Regulating Executive Remuneration: International Developments in the Post-Scandal Era
ICFAI Journal of Corporate & Securities Law, 2006
European Company Law, Vol. 3, p. 64, 2006
39 Pages Posted: 8 Aug 2006 Last revised: 3 Jun 2020
The problem of executive compensation was an underlying theme in international corporate scandals epitomized by Enron in the US, Parmalat and Vivendi in Europe, and One.Tel in Australia. There has been a wide array of regulatory responses to these scandals across jurisdictions, with varying degrees of attention paid to the issue of executive pay.
This article examines recent international responses regarding executive pay through the lens of regulatory strategy. Specific reforms and developments discussed in the article include: enhanced compensation disclosure; increased shareholder participation; and judicial review of board decisions about executive pay in case law such as the Disney litigation in the US and the Mannesmann trial in Germany.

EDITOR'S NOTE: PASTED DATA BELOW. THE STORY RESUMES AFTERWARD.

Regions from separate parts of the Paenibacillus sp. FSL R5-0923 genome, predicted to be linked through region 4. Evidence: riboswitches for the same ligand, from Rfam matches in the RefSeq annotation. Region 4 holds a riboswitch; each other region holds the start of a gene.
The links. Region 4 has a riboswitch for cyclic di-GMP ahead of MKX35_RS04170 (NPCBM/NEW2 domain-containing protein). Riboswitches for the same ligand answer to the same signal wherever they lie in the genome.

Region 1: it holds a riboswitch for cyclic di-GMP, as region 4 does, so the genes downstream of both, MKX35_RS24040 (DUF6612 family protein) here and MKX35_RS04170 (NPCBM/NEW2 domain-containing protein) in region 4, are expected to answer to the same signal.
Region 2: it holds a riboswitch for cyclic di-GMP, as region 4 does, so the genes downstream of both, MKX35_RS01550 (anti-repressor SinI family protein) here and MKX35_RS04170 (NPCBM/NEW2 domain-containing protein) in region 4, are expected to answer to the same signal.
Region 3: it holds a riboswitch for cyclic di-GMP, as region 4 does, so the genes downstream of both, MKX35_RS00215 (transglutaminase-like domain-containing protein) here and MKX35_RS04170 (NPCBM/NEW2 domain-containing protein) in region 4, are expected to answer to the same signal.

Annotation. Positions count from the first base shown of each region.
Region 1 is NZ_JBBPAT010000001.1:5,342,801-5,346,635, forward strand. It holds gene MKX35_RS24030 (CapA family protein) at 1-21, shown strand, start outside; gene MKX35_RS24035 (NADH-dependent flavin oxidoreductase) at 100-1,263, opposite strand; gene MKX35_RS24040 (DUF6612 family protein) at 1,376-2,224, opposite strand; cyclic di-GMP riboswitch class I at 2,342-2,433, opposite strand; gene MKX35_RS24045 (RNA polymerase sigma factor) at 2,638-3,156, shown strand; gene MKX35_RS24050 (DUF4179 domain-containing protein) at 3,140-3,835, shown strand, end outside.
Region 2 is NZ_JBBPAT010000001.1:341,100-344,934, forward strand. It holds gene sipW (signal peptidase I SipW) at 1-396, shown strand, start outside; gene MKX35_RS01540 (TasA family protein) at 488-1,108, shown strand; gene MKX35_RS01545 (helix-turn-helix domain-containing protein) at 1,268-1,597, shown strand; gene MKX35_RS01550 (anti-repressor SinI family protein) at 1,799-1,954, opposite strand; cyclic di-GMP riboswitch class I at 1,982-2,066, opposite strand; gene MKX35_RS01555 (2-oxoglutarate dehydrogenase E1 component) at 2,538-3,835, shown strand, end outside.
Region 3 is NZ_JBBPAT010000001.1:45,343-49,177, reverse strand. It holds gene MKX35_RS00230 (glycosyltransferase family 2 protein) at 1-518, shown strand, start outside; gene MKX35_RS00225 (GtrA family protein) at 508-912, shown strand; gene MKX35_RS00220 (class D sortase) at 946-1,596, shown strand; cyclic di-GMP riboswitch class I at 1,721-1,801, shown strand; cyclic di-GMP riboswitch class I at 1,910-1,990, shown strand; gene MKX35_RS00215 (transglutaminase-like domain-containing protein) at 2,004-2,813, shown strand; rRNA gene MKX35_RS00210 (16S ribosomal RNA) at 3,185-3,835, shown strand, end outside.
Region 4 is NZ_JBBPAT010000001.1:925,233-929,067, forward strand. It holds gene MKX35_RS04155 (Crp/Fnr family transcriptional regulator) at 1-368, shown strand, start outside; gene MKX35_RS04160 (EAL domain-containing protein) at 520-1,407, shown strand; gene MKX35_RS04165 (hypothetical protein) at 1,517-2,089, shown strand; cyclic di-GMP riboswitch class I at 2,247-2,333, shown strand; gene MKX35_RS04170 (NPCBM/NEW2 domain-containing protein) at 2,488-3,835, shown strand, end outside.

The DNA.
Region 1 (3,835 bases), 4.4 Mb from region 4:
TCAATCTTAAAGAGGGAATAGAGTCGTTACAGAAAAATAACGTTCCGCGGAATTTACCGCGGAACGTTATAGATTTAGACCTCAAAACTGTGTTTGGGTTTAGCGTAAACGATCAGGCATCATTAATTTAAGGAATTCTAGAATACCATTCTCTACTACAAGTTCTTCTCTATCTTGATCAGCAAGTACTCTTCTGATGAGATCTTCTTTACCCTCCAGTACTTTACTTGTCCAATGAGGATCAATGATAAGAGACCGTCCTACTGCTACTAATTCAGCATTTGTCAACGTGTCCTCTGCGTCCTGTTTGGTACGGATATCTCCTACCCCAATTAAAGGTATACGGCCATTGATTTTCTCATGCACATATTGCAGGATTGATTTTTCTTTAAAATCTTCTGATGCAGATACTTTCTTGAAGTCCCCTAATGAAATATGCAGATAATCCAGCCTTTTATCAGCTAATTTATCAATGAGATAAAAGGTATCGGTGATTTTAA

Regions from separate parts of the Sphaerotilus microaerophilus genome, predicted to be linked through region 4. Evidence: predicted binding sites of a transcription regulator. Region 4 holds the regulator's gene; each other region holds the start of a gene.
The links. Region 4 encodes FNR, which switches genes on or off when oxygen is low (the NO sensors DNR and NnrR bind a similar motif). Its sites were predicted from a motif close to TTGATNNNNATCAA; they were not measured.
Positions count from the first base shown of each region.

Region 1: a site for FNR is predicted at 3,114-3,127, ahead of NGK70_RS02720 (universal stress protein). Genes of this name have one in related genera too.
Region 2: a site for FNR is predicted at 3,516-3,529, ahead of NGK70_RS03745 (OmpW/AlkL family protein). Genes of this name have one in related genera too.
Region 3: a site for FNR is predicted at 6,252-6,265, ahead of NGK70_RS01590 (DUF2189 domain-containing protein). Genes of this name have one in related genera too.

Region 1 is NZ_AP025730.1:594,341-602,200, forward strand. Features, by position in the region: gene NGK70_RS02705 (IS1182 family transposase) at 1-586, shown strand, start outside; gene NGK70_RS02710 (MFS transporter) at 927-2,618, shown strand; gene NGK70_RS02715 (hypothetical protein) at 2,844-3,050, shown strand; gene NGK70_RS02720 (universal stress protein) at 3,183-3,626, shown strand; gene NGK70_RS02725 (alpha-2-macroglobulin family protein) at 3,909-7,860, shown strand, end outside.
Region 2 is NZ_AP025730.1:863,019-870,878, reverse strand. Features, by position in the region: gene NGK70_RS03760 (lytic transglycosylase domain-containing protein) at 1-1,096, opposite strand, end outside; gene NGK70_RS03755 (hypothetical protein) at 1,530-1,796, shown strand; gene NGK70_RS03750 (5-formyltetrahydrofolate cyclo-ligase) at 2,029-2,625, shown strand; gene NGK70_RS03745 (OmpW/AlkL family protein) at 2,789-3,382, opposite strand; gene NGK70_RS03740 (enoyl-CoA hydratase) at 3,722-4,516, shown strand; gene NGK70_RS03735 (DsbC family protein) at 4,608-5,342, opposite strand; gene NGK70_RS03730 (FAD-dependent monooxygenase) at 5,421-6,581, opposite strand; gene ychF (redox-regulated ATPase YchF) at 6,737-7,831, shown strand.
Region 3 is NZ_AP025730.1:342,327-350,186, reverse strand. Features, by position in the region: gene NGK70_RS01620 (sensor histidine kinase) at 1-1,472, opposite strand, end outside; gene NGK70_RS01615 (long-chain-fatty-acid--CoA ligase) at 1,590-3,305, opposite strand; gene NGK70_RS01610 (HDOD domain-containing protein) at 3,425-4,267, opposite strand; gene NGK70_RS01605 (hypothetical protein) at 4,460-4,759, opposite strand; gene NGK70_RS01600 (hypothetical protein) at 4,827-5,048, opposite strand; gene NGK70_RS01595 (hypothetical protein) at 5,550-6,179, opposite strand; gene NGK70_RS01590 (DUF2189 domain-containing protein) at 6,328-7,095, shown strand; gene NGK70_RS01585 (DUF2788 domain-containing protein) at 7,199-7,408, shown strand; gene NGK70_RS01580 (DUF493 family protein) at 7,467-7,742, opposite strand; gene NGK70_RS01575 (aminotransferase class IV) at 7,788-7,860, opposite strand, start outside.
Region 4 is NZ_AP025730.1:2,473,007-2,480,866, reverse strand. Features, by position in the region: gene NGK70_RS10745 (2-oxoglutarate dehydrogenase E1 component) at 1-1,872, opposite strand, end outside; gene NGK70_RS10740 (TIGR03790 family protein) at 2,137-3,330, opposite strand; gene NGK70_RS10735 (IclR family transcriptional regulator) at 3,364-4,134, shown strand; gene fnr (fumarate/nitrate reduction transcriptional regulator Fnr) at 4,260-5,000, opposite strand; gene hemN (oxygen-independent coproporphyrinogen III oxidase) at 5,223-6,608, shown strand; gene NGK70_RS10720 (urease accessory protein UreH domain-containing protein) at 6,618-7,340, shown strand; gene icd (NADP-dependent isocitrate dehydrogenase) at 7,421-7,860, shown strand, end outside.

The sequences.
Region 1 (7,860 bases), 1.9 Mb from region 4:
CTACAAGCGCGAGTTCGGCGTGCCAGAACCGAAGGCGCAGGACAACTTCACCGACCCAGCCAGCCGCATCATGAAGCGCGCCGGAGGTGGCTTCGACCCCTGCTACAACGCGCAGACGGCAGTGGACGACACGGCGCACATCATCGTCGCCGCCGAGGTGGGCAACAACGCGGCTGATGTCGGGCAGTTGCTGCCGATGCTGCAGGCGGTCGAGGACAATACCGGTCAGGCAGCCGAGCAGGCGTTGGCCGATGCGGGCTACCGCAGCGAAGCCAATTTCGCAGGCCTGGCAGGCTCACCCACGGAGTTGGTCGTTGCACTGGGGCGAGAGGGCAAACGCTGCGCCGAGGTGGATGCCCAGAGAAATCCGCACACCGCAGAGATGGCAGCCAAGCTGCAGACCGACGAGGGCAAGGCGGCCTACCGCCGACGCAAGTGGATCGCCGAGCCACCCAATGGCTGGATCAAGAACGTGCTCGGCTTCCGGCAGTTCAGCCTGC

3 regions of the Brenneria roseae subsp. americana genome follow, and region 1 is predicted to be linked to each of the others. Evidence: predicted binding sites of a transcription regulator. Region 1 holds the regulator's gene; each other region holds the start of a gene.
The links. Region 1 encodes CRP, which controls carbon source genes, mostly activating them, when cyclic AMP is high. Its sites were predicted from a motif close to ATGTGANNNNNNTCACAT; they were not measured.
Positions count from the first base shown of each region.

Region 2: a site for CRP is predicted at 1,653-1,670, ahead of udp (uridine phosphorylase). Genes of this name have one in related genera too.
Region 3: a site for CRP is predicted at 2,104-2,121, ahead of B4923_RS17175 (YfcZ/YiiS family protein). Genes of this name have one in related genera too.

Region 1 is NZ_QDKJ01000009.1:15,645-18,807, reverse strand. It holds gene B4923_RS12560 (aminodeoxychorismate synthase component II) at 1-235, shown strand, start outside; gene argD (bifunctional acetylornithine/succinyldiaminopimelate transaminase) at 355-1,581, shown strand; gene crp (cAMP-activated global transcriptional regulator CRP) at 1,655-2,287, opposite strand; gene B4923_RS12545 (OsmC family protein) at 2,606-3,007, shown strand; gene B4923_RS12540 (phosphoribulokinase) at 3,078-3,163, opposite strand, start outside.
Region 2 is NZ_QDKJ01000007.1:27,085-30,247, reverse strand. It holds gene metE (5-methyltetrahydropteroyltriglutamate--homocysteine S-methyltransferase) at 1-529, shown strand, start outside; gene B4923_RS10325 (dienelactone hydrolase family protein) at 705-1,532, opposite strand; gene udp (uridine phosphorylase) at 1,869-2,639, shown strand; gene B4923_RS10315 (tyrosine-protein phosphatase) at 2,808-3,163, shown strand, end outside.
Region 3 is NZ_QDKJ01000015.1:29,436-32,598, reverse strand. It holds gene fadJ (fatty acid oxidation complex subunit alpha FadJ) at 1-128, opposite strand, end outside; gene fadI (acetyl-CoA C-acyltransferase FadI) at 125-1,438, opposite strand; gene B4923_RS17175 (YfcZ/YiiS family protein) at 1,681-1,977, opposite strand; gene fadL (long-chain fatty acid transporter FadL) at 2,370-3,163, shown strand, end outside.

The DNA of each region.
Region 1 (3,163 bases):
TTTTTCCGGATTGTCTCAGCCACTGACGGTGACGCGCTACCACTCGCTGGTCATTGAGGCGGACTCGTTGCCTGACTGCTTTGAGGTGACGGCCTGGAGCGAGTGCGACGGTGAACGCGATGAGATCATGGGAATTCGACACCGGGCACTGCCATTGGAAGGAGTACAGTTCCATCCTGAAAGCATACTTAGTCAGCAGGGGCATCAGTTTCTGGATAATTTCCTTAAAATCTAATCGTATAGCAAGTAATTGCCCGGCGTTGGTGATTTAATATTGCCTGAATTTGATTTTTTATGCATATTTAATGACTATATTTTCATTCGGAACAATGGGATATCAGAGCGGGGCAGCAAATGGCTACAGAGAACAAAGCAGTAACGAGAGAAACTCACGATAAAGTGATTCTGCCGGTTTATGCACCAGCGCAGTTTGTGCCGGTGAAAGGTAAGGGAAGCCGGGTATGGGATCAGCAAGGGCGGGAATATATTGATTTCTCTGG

These regulatory developments concerning executive pay are interesting from the perspective of the convergence/persistence debate in comparative corporate governance. They show that major international scandals of this kind may generate new divergence in laws across jurisdictions.
This article is a revised and updated version of a paper published in early 2006 in European Company Law. This updated version (forthcoming, 2006, ICFAI Journal of Corporate & Securities Law) includes a Postscript, containing a detailed discussion of the 2006 Disney decision, delivered by Jacobs J. on behalf of the Supreme Court of Delaware on June 8, 2006.
Keywords: executive compensation, remuneration, shareholders, directors, disclosure, directors' duties, comparative corporate governance, corporate scandals, regulation
JEL Classification: G30, G34, J33, K22, K33, K40, M14, M52, 016
Suggested Citation: Suggested Citation